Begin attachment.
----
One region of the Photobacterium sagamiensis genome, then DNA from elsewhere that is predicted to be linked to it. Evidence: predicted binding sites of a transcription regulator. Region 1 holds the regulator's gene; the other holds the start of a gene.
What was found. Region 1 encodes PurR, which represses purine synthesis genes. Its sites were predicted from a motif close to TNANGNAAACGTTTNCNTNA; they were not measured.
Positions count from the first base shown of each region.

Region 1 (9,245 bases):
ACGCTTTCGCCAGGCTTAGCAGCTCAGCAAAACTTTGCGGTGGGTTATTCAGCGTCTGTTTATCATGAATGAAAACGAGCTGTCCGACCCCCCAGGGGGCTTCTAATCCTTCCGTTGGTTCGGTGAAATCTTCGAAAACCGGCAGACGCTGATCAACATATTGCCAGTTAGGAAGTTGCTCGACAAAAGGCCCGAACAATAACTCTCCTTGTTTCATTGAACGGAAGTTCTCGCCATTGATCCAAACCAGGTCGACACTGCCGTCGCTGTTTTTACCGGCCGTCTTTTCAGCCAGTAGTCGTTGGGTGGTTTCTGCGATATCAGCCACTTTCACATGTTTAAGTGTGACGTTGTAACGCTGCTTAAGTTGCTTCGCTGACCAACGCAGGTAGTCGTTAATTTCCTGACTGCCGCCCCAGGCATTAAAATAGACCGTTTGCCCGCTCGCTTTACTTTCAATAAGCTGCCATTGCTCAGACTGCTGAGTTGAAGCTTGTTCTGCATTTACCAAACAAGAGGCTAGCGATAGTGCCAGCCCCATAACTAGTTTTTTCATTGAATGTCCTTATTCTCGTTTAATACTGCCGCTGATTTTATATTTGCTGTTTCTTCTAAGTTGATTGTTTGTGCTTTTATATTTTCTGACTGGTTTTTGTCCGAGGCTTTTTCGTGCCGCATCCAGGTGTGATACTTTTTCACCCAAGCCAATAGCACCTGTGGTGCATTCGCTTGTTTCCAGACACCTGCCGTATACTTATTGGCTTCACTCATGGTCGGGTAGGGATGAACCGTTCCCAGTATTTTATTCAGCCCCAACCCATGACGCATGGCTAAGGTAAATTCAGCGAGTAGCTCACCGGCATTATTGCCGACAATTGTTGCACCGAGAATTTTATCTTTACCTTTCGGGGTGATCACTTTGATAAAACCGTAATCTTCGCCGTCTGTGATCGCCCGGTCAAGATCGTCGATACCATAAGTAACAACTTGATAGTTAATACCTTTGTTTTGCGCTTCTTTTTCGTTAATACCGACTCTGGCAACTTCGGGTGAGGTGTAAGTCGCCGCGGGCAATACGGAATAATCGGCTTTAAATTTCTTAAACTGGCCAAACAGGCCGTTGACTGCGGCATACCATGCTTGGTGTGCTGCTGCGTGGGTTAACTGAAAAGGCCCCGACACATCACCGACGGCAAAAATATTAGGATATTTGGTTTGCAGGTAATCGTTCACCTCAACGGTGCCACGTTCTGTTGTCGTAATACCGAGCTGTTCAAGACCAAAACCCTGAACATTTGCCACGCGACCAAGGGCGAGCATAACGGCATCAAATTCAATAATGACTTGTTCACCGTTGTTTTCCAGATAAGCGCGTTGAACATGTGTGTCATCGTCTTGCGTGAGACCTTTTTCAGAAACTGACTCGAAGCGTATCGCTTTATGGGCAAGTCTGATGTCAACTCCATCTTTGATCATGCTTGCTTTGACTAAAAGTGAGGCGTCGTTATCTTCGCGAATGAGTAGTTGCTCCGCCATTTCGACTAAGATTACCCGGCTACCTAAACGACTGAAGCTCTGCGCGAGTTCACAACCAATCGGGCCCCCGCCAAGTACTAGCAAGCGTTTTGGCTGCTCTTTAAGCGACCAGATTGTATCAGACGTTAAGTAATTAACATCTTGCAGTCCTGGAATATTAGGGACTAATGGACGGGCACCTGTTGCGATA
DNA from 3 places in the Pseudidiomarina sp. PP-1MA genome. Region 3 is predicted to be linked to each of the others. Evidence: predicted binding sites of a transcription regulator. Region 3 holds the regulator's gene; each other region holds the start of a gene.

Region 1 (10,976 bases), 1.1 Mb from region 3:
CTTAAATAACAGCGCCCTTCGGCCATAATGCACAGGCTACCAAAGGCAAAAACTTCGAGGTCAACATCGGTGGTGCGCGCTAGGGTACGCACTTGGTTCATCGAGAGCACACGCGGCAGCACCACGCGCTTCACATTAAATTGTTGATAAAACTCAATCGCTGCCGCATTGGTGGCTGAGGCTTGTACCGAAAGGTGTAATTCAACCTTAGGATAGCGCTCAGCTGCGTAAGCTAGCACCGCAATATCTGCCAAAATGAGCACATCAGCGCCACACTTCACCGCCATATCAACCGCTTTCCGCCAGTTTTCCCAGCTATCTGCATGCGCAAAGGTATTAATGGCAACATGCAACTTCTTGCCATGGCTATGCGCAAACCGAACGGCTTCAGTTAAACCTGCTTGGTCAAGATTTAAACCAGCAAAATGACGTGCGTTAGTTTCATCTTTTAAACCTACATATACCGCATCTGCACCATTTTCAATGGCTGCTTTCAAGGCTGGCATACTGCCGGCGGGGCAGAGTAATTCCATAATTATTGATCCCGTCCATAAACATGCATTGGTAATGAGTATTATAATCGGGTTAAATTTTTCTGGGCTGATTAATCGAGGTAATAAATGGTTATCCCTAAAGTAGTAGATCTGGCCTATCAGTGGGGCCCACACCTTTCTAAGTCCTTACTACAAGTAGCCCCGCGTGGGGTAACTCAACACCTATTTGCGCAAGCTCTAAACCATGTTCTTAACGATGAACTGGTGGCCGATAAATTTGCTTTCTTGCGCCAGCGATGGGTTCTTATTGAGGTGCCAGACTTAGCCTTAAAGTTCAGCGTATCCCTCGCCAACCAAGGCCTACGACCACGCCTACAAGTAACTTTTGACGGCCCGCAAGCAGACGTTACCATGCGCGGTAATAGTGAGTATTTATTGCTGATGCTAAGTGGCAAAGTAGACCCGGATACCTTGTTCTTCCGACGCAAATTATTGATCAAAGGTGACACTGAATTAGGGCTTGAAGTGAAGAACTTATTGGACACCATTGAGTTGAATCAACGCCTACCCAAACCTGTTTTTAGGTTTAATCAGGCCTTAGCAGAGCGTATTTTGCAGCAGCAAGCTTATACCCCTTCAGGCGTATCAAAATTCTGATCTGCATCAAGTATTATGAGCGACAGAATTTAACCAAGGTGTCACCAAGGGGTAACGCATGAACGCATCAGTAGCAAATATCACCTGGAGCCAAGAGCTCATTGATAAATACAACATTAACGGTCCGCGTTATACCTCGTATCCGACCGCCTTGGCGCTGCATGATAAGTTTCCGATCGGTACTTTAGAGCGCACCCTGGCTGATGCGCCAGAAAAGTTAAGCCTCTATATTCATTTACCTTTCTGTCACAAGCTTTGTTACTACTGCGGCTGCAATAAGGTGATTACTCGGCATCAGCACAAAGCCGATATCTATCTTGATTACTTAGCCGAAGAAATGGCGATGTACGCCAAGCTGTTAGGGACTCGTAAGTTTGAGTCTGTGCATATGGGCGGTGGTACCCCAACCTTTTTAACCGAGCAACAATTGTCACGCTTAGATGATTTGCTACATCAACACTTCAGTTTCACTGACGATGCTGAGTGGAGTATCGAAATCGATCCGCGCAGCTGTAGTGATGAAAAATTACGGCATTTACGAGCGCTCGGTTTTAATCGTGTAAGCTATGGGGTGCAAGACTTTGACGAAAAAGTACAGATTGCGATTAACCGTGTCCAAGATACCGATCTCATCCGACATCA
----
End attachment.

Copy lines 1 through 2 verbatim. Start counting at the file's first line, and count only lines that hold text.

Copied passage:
One region of the Photobacterium sagamiensis genome, then DNA from elsewhere that is predicted to be linked to it. Evidence: predicted binding sites of a transcription regulator. Region 1 holds the regulator's gene; the other holds the start of a gene.
What was found. Region 1 encodes PurR, which represses purine synthesis genes. Its sites were predicted from a motif close to TNANGNAAACGTTTNCNTNA; they were not measured.